Why these 2 athletes made hijabs part of their uniforms.

A hijab is a traditional head covering worn by many Muslim women all over the world.

In the Muslim faith, a hijab is worn to protect modesty, privacy, and morality. Many people think they're oppressive to women and a symbol of extremism, which is why the last time you saw one in the news was probably when France passed several laws restricting when and where women are allowed to wear them.

In reality, many Muslim women embrace the choice to wear hijabs (not to be confused with niqabs, which cover the face, or burkas, which cover the entire body) of their own free will.


A woman preparing hijabs for sale in Indonesia. Photo by Robertus Pudyanto/Getty Images.

Do a little searching online, and you can find amazing tutorials showing all the different ways to style a hijab, fan-art illustrations of superheroes wearing hijabs, and other outspoken and successful Muslim women who embrace the hijab. One of them is Dalia Mogahed, who recently explained on "The Daily Show" why wearing a hijab doesn't mean she's oppressed, saying that women who wear hijabs "do it as an act of devotion, as a part of their faith. Not because anyone forces them but because it's how they believe they should be following their faith."

Two young women have been making news lately with their decisions to show the world that wearing a hijab is not only their right but an important part of their culture that they hold dear.

Ibtihaj Muhammad, a fencing champion from New Jersey, will soon make history when she becomes the first U.S. Olympic athlete to compete in hijab.

After earning a bronze medal at the Athens Fencing World Cup, Muhammad — who was already the first Muslim woman to compete in U.S. fencing — earned enough qualifying points to compete in this summer's Olympics in Rio de Janeiro, Brazil. She is currently second place in the U.S. national fencing team's point standings.

Muhammad (second from left) after winning the women's team sabre final in the 2014 World Fencing Championship in Kazan. Photo by Vasily Maximov/AFP/Getty Images.

"I want to compete in the Olympics for the United States to prove that nothing should hinder anyone from reaching their goals — not race, religion or gender," she says in her USA fencing team bio. "I want to set an example that anything is possible with perseverance."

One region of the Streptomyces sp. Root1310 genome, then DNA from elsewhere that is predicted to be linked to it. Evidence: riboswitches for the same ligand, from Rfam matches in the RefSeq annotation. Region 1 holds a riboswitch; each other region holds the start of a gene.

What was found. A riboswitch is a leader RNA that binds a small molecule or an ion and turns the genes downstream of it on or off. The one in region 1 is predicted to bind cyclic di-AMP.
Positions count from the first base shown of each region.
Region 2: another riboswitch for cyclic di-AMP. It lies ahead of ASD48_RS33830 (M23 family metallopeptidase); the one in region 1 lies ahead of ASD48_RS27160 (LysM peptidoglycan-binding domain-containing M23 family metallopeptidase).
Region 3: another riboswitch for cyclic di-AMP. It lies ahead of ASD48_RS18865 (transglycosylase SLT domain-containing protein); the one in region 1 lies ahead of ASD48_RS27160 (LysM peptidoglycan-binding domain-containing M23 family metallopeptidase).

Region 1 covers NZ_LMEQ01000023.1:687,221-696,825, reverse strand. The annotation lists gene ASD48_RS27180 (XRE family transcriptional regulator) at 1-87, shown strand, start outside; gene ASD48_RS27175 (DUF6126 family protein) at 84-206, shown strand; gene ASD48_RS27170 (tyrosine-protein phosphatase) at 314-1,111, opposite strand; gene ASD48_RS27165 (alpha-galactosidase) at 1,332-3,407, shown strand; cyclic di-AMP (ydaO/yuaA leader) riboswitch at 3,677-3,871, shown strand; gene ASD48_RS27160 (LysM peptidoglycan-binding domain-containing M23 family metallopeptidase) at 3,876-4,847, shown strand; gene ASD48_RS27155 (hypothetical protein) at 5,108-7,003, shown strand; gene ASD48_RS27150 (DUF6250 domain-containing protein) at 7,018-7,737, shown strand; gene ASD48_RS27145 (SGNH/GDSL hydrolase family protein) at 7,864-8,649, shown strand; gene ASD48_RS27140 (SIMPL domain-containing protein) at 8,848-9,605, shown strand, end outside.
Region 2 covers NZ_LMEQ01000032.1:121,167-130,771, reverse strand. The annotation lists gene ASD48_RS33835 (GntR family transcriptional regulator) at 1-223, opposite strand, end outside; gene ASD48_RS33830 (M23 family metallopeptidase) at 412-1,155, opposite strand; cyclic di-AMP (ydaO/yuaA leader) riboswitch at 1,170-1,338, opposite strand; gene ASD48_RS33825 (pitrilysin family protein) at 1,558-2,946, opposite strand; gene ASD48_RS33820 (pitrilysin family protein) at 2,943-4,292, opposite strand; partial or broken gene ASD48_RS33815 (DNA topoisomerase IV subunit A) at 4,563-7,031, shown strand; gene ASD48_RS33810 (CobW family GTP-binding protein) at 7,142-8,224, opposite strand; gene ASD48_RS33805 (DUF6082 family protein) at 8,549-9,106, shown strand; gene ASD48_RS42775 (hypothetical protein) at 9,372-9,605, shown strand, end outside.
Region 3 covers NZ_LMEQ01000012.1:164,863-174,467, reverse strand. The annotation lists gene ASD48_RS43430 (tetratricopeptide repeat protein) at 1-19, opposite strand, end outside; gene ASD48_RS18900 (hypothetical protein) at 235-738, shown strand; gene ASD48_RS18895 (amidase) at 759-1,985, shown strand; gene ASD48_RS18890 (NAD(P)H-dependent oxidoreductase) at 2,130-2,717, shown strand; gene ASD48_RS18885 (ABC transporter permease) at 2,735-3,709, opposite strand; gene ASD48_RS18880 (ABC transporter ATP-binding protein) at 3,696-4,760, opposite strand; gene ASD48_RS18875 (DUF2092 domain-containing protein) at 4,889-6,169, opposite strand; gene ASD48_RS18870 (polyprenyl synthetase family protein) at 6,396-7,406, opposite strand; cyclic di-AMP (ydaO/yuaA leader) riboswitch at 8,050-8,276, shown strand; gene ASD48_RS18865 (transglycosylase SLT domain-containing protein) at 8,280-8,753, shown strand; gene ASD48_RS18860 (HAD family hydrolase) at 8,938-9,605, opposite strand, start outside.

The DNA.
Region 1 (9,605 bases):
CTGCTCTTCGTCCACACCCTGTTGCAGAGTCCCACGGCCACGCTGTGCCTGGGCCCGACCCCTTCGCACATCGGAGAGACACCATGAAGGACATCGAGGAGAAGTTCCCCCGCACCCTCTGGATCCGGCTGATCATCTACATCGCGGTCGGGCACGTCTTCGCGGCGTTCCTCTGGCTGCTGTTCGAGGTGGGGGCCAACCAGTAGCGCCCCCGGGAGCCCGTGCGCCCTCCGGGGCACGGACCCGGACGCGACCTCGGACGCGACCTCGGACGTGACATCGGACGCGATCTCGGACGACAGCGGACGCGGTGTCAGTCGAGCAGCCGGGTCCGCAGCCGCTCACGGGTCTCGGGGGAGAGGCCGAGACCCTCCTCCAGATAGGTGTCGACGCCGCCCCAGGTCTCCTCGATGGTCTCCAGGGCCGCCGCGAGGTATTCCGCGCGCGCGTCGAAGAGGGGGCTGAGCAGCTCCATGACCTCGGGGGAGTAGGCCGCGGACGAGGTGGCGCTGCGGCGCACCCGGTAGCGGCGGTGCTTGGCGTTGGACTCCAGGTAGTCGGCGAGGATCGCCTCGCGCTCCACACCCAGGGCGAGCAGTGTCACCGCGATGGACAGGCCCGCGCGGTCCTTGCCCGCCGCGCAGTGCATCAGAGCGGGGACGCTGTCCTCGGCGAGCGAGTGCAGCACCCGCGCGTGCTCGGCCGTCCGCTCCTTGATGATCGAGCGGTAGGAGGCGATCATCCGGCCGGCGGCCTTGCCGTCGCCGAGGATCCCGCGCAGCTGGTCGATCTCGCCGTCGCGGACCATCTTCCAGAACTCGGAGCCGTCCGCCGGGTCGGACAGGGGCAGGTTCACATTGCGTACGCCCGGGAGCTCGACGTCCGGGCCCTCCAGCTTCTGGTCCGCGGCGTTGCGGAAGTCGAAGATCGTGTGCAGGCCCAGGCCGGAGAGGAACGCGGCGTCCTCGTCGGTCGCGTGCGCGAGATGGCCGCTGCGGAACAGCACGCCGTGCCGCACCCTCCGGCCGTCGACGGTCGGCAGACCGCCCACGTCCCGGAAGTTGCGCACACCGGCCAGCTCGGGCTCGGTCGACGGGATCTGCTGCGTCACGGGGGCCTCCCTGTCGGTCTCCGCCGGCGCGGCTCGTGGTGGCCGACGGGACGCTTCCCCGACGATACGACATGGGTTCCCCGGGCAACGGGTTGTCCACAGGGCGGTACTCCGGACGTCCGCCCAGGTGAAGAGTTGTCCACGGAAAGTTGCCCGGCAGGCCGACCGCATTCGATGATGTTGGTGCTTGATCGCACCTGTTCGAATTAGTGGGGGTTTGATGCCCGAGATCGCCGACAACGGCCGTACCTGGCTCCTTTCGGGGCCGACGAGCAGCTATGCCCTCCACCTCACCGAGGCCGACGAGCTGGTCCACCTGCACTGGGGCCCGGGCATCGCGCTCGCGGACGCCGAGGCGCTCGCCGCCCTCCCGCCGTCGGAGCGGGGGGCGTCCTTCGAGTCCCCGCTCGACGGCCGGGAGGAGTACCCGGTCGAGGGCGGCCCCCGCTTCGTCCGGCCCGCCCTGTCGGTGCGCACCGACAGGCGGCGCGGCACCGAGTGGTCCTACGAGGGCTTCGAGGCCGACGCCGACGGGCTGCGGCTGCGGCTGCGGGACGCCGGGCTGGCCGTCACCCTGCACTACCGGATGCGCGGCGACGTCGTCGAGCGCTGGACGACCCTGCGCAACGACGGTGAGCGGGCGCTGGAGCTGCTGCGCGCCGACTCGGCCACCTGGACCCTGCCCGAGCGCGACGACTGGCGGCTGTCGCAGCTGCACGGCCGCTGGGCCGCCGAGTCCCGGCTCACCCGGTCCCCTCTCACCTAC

Muhammad is well aware of the lack of diversity in U.S. fencing. In fact, that's partly why she pursued the sport. Shortly after her fencing career at Duke University, she realized she could help push the sport forward.

"After I graduated from college, I saw there was a lack of minorities in the sport," Muhammad told Team USA. “I recognized that I had a skill set, so I started to pursue fencing full time. I felt that it was something the squad needed. There were barriers that needed to be broken in women’s saber.”

And Stephanie Kurlow, a 14-year-old dancer from Sydney, Australia, is aspiring to be the worlds first hijabi ballerina.

A dancer since age 2, Kurlow stopped practicing shortly after converting to Islam with her family when she was 8, according to the NY Daily News.

She felt self-conscious about wearing her hijab in ballet class and was frustrated to find there were no ballet studios that readily accepted Muslim women. She feared this would prevent her from achieving her dream of becoming a professional dancer.

Had such a fun photo shoot the other day!💙 #wedanceasone #dailytelegraph
A photo posted by sᴛᴇᴘʜᴀɴɪᴇ ᴋᴜʀʟᴏᴡ (@stephaniekurlow) on

So her mom decided to open up a performing arts studio that teaches ballet, martial arts, and aboriginal art classes for girls like Stephanie. There, Kurlow continued dancing and went on to win first place in a Muslim talent show as well as the Most Inspirational Young Star in Sydney’s Youth Talent Smash competition last year. All while wearing her hijab.

“[The hijab] is a part of who I am, and represents the beautiful religion that I love,” she told the NY Daily News. “If people have the right to dress down, then I have the right to dress up.”

Kurlow dreams of inspiring other women the way she was inspired and has started a fundraising page so that she may one day train full-time at ballet school and eventually open up her own school.

Both of these women are promoting diversity and acceptance by being who they are.

Ibtihaj Muhammad competing in 2011. Photo by Giusseppe Cacace/AFP/Getty Images.

Society often moves forward at a snail's pace. You need people who are willing to jump out in front and lead the way. Ibtihaj Muhammad and Stephanie Kurlow are leaders because they believe that the world gets better when everyone is included equally.

Whether it's politics, art, music, dancing, or an Olympic sport, there are talented and incredible people everywhere.

And they can wear whatever the hell they want.

President Biden/Twitter, Yamiche Alcindor/Twitter

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